Wide-open monitors are very common as overpressure protection in gas distribution systems but many are improperly sized due to a widely used but imprecise rule-of-thumb.

**Wide-Open Monitor Sizing**

Due to the tortuous path through the regulator, the monitor does create some pressure loss, decreasing the available differential pressure for the worker and consequently decreasing its flow capability. At low flows, the pressure loss will be minimal while at high flow rates, it will be larger. Impact is typically minor in applications with large differentials between inlet of the station and outlet but can be substantial in small differential applications.

Historically, monitors have been sized using a rule-of-thumb stating that installing a monitor reduces the worker’s flow capacity by 30%. In many cases this imprecise rule leads to oversized stations. There are some low pressure differential applications where this rule-of-thumb actually undersizes the station. The best way of sizing monitors is to first determine the maximum pressure drop across the monitor. Either the below formula can be used or a sizing program capable of solving for pressure drop. Once the worst-case pressure drop across the monitor is known, the worker can be sized as a stand-alone regulator using the available pressure differential to determine if the selected regulator will satisfy the flow requirement.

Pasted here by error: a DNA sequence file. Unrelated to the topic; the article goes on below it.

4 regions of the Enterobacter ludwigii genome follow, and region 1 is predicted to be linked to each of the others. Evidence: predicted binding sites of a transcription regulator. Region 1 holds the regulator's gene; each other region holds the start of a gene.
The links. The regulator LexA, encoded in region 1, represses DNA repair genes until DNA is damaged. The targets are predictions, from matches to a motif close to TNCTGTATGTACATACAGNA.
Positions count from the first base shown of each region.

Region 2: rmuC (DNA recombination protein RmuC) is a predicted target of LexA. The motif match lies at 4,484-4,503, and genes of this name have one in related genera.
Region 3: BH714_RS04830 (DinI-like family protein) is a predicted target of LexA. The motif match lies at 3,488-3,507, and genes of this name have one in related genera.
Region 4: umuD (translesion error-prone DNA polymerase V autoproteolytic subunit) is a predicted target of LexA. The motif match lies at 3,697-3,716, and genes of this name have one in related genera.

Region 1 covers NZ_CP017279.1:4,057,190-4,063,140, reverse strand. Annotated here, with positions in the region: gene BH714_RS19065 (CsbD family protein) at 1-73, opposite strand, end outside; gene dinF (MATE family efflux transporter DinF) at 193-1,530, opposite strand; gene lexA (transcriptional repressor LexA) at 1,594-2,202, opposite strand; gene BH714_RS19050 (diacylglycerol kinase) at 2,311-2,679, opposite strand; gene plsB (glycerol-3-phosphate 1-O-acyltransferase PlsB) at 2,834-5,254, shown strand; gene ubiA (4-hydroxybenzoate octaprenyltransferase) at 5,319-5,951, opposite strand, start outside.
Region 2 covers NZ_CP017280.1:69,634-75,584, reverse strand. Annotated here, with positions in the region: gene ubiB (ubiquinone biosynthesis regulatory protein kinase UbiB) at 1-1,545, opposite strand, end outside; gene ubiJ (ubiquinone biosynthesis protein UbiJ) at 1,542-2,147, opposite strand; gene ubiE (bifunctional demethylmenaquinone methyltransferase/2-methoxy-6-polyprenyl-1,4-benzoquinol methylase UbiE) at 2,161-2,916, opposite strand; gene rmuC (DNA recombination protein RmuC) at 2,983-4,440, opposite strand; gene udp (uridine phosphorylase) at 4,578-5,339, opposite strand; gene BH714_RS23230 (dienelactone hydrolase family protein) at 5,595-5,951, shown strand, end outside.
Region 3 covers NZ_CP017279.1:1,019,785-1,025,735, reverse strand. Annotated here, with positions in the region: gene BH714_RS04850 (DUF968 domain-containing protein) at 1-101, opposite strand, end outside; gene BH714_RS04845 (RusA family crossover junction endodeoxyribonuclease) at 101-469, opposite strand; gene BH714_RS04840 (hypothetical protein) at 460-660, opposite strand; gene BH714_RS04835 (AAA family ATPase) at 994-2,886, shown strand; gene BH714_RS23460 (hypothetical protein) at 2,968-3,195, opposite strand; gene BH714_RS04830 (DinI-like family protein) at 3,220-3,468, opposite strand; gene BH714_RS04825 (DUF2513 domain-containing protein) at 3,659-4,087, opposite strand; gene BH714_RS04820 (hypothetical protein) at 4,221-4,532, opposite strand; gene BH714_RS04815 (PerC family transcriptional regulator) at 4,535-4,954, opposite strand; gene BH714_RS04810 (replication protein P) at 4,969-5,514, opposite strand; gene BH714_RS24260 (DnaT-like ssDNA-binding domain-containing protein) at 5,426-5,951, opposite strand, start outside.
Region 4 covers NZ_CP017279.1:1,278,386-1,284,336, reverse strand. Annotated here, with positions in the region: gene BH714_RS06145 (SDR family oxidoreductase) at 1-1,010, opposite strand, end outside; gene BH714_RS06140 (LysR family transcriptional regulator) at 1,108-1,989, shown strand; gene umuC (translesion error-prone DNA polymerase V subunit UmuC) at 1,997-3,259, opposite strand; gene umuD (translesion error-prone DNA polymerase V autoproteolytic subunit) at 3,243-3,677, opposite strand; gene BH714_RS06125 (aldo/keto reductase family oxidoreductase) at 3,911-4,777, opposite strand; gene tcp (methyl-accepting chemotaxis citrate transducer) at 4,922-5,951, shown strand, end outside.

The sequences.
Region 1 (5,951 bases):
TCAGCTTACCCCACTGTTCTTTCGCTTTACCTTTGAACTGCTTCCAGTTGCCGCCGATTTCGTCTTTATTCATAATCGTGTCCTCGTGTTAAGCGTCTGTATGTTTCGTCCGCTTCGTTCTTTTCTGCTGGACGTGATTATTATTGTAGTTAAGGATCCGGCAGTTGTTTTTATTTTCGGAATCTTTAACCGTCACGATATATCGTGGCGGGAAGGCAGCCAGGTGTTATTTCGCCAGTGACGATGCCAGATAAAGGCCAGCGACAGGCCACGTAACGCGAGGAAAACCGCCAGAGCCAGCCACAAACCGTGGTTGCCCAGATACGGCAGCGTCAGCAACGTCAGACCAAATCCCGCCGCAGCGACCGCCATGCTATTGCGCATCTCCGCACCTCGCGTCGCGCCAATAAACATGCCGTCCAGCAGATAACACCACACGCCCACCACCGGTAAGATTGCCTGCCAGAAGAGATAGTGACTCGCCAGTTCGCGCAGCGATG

For an upstream monitor, use the following equation:

Where,

ΔP = pressure drop across the regulator, psi

P_{1} = absolute inlet pressure, psia (P_{1} gauge +14.7)

Q = maximum** **gas flow rate, SCFH

C_{g} = regulating gas sizing coefficient

G = specific gravity of the gas

T = absolute temperature of gas at inlet, °Rankine

C_{1} = flow coefficient

For downstream monitors, the same equation can be used to determine the intermediate pressure by solving via iteration. In this case, P_{1} is the intermediate pressure instead of inlet pressure and ΔP is the difference between intermediate pressure and outlet pressure.